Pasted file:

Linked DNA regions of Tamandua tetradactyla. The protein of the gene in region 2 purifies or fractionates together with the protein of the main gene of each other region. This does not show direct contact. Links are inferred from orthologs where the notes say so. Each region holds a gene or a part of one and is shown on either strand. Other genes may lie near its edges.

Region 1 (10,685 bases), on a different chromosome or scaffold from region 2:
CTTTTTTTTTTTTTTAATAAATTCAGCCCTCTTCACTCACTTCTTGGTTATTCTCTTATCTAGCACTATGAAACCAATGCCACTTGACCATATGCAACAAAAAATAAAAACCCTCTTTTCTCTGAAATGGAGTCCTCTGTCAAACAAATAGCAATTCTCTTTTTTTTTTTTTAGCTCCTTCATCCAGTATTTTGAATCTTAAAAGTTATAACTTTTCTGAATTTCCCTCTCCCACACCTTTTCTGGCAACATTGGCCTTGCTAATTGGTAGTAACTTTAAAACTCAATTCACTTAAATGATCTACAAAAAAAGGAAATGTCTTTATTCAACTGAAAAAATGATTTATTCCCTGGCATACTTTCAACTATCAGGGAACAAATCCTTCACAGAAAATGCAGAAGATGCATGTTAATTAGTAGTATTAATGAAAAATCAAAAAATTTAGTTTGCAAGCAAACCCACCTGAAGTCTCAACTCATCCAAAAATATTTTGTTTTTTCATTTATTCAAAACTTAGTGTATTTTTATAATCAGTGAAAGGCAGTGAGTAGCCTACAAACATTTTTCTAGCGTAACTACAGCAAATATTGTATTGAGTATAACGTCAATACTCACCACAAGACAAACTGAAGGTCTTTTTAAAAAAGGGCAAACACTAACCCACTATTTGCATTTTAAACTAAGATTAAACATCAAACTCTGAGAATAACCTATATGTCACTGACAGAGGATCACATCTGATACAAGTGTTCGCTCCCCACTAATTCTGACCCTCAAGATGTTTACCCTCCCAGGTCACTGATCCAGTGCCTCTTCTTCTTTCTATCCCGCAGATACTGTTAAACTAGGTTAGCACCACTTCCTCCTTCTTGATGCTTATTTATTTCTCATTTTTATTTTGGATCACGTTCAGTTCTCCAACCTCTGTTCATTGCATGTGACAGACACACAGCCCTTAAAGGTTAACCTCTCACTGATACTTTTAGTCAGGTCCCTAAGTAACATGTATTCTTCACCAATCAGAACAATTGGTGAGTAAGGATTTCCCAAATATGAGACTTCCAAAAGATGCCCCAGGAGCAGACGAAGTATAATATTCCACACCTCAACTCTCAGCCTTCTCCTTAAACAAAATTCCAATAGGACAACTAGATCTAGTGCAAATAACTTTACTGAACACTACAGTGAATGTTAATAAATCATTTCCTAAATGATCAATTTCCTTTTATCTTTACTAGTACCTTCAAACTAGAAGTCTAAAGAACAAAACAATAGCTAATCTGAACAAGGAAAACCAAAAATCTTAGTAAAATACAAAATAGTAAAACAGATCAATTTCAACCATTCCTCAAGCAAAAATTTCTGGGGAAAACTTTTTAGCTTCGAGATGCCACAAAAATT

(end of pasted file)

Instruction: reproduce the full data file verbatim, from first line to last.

Linked DNA regions of Tamandua tetradactyla. The protein of the gene in region 2 purifies or fractionates together with the protein of the main gene of each other region. This does not show direct contact. Links are inferred from orthologs where the notes say so. Each region holds a gene or a part of one and is shown on either strand. Other genes may lie near its edges.

Region 1 (10,685 bases), on a different chromosome or scaffold from region 2:
CTTTTTTTTTTTTTTAATAAATTCAGCCCTCTTCACTCACTTCTTGGTTATTCTCTTATCTAGCACTATGAAACCAATGCCACTTGACCATATGCAACAAAAAATAAAAACCCTCTTTTCTCTGAAATGGAGTCCTCTGTCAAACAAATAGCAATTCTCTTTTTTTTTTTTTAGCTCCTTCATCCAGTATTTTGAATCTTAAAAGTTATAACTTTTCTGAATTTCCCTCTCCCACACCTTTTCTGGCAACATTGGCCTTGCTAATTGGTAGTAACTTTAAAACTCAATTCACTTAAATGATCTACAAAAAAAGGAAATGTCTTTATTCAACTGAAAAAATGATTTATTCCCTGGCATACTTTCAACTATCAGGGAACAAATCCTTCACAGAAAATGCAGAAGATGCATGTTAATTAGTAGTATTAATGAAAAATCAAAAAATTTAGTTTGCAAGCAAACCCACCTGAAGTCTCAACTCATCCAAAAATATTTTGTTTTTTCATTTATTCAAAACTTAGTGTATTTTTATAATCAGTGAAAGGCAGTGAGTAGCCTACAAACATTTTTCTAGCGTAACTACAGCAAATATTGTATTGAGTATAACGTCAATACTCACCACAAGACAAACTGAAGGTCTTTTTAAAAAAGGGCAAACACTAACCCACTATTTGCATTTTAAACTAAGATTAAACATCAAACTCTGAGAATAACCTATATGTCACTGACAGAGGATCACATCTGATACAAGTGTTCGCTCCCCACTAATTCTGACCCTCAAGATGTTTACCCTCCCAGGTCACTGATCCAGTGCCTCTTCTTCTTTCTATCCCGCAGATACTGTTAAACTAGGTTAGCACCACTTCCTCCTTCTTGATGCTTATTTATTTCTCATTTTTATTTTGGATCACGTTCAGTTCTCCAACCTCTGTTCATTGCATGTGACAGACACACAGCCCTTAAAGGTTAACCTCTCACTGATACTTTTAGTCAGGTCCCTAAGTAACATGTATTCTTCACCAATCAGAACAATTGGTGAGTAAGGATTTCCCAAATATGAGACTTCCAAAAGATGCCCCAGGAGCAGACGAAGTATAATATTCCACACCTCAACTCTCAGCCTTCTCCTTAAACAAAATTCCAATAGGACAACTAGATCTAGTGCAAATAACTTTACTGAACACTACAGTGAATGTTAATAAATCATTTCCTAAATGATCAATTTCCTTTTATCTTTACTAGTACCTTCAAACTAGAAGTCTAAAGAACAAAACAATAGCTAATCTGAACAAGGAAAACCAAAAATCTTAGTAAAATACAAAATAGTAAAACAGATCAATTTCAACCATTCCTCAAGCAAAAATTTCTGGGGAAAACTTTTTAGCTTCGAGATGCCACAAAAATT